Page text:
“I like the arts scene a lot here, the freedom and stuff like that. There’s a lot of liberty here. I also enjoy the open minds of people. What I don’t like, though, is it is fucking hard to park anywhere around here. I cannot find a spot to save my life. But other than that, I ain’t got no complaints but then again, I’ve only been here a few days.”

OK. Are you just passing through?
“I’m a traveler. I’m a traveling painter.”

Okay, cool. Where are you going to go next?
“I don’t know. I have no idea. Every now and again, I’m kind of torn between going eastward to Wilmington or going back west a little bit and eventually making my way back to the West Coast to trim some pot or something, grow some weed because I gotta make some side money.”

“My goal is to eventually get a large amount of property together in Arkansas so I can start my own artist colony. That’s the dream.”

Krischan Winters, 22, troubadour, originally from West Virginia

“This has gotten me through 31 states and DC so far in the last 2-3 years. It’s been on foot, playing on street corners just like here in Asheville.”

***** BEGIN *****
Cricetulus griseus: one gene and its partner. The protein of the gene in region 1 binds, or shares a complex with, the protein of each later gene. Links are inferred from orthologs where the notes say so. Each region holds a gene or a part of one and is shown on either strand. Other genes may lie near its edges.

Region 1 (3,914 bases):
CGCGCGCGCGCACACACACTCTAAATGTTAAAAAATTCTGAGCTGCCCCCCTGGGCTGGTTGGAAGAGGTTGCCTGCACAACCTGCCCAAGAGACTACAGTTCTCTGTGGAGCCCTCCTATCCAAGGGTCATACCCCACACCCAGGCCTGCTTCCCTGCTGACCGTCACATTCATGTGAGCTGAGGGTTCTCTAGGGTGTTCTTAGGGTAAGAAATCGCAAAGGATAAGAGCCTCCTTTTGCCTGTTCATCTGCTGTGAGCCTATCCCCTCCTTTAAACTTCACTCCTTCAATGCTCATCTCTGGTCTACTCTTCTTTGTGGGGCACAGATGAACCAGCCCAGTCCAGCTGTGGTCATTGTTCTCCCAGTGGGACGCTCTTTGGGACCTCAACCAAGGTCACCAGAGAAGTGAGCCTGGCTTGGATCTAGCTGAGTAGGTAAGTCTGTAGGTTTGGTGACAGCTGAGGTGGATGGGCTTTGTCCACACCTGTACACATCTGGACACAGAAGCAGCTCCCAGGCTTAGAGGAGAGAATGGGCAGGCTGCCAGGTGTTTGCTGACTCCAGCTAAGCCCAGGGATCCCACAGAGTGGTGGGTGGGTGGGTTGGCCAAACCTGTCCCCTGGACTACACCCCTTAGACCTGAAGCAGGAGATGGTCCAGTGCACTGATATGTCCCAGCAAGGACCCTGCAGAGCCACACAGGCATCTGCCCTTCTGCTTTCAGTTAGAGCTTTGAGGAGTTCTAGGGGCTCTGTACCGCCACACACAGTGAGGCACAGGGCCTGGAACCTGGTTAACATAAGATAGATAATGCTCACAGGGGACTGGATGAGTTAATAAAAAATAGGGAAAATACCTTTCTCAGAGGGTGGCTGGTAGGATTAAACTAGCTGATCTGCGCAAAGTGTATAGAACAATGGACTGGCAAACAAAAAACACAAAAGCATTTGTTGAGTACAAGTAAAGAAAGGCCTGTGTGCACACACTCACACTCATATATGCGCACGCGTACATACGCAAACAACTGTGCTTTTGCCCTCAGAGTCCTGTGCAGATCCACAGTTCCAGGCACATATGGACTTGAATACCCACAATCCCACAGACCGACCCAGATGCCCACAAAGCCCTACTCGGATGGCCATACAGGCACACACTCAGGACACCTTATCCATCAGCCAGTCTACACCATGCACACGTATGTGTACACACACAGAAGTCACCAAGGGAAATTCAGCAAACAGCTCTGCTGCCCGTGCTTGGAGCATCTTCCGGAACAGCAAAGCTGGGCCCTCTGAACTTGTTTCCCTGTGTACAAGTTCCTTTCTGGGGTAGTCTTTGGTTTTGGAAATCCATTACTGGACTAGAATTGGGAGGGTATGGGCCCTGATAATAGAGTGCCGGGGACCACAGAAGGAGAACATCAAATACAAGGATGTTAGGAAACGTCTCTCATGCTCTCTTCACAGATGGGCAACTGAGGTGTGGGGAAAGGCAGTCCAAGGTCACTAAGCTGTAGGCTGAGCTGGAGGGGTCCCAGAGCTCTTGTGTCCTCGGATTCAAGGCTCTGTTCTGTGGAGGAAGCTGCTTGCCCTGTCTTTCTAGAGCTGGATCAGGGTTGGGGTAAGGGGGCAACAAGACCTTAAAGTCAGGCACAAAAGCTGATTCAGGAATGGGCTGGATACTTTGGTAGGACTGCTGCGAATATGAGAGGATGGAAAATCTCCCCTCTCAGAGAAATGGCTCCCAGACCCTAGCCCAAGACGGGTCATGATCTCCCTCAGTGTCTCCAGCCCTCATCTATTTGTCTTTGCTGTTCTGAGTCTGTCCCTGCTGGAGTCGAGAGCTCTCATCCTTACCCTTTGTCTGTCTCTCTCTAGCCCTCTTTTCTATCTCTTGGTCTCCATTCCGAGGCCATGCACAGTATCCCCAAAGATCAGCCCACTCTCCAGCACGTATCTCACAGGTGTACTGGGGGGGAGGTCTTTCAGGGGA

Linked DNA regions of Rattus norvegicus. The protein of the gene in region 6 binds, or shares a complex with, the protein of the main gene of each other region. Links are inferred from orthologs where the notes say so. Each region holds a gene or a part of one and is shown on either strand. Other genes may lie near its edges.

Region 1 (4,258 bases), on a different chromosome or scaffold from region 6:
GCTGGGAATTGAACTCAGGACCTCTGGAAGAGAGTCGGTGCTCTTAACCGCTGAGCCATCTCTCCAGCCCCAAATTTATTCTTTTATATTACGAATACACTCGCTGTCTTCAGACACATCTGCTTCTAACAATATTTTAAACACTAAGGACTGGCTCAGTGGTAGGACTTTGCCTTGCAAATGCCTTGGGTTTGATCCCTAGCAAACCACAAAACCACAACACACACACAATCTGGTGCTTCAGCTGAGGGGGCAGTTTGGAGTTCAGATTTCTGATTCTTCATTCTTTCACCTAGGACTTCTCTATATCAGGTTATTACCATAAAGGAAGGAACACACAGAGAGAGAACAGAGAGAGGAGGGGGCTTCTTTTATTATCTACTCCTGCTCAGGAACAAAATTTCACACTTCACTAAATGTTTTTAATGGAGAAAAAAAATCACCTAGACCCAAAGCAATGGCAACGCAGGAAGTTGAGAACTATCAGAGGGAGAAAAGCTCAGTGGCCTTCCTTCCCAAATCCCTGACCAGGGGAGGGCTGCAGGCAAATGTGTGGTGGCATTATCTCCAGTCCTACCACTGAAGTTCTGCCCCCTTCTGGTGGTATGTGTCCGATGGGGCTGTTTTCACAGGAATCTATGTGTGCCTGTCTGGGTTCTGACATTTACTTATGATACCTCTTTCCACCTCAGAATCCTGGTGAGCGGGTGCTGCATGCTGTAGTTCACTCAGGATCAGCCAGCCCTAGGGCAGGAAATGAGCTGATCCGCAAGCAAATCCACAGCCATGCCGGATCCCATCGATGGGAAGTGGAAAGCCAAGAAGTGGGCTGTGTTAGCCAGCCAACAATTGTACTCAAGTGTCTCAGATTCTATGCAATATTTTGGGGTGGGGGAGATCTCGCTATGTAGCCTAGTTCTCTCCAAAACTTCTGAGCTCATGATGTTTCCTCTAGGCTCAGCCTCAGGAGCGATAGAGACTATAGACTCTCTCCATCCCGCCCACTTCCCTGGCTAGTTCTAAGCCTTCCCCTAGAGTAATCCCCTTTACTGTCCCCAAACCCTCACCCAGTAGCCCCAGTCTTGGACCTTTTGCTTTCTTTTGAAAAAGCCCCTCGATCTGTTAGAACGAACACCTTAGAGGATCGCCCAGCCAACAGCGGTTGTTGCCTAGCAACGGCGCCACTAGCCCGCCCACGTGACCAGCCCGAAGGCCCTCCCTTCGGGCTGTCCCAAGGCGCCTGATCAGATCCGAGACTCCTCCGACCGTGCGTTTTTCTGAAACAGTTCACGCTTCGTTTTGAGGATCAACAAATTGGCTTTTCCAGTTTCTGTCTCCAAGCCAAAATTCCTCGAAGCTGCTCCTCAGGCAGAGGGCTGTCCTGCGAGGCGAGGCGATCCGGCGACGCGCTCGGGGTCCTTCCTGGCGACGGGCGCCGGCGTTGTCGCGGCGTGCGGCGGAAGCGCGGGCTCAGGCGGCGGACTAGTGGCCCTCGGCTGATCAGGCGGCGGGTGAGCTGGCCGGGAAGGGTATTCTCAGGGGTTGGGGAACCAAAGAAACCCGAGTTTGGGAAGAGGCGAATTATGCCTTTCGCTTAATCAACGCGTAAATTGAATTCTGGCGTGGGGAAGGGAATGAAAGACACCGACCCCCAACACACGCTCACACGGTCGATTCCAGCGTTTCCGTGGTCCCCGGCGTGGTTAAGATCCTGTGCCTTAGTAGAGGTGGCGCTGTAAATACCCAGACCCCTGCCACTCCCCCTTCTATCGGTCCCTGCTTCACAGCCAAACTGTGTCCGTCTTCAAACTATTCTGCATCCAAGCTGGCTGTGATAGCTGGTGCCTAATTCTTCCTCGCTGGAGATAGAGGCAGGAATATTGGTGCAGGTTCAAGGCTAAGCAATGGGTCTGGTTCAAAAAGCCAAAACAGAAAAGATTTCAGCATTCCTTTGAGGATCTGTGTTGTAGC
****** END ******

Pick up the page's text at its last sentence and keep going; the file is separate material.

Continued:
Krischan Winters and his banjo have been through
many an adventure. Photo by Dusty Albinger.
That’s cool. So, how would you describe your musical style?
“I don’t really know. It’s probably most something like folk, but trying to get more into bluegrass finger-picking, which is a little different than what I’d been playing before. If it’s possible to play classical on a banjo, then that’d be mostly what I’ve figured out, kind of like classical playing almost.”

That’s interesting. So, who would you describe your inspirations as being?
“It’s hard to say, lots and lots of people. Anyone whose music has spoken to me, I suppose. It’s hard to narrow it down besides that to any real big factors or big inspirations.”

So, do you have a life motto that you live by?
“No, not really. I believe just kind of in following my gut, I guess and you gotta have a moral compass that’s good, that’ll take care of you. Just do your best and — ”

Hope for the rest?
“Sure, sure. I don’t have much of a motto I suppose, no. Maybe I’ll have to come up with one though.”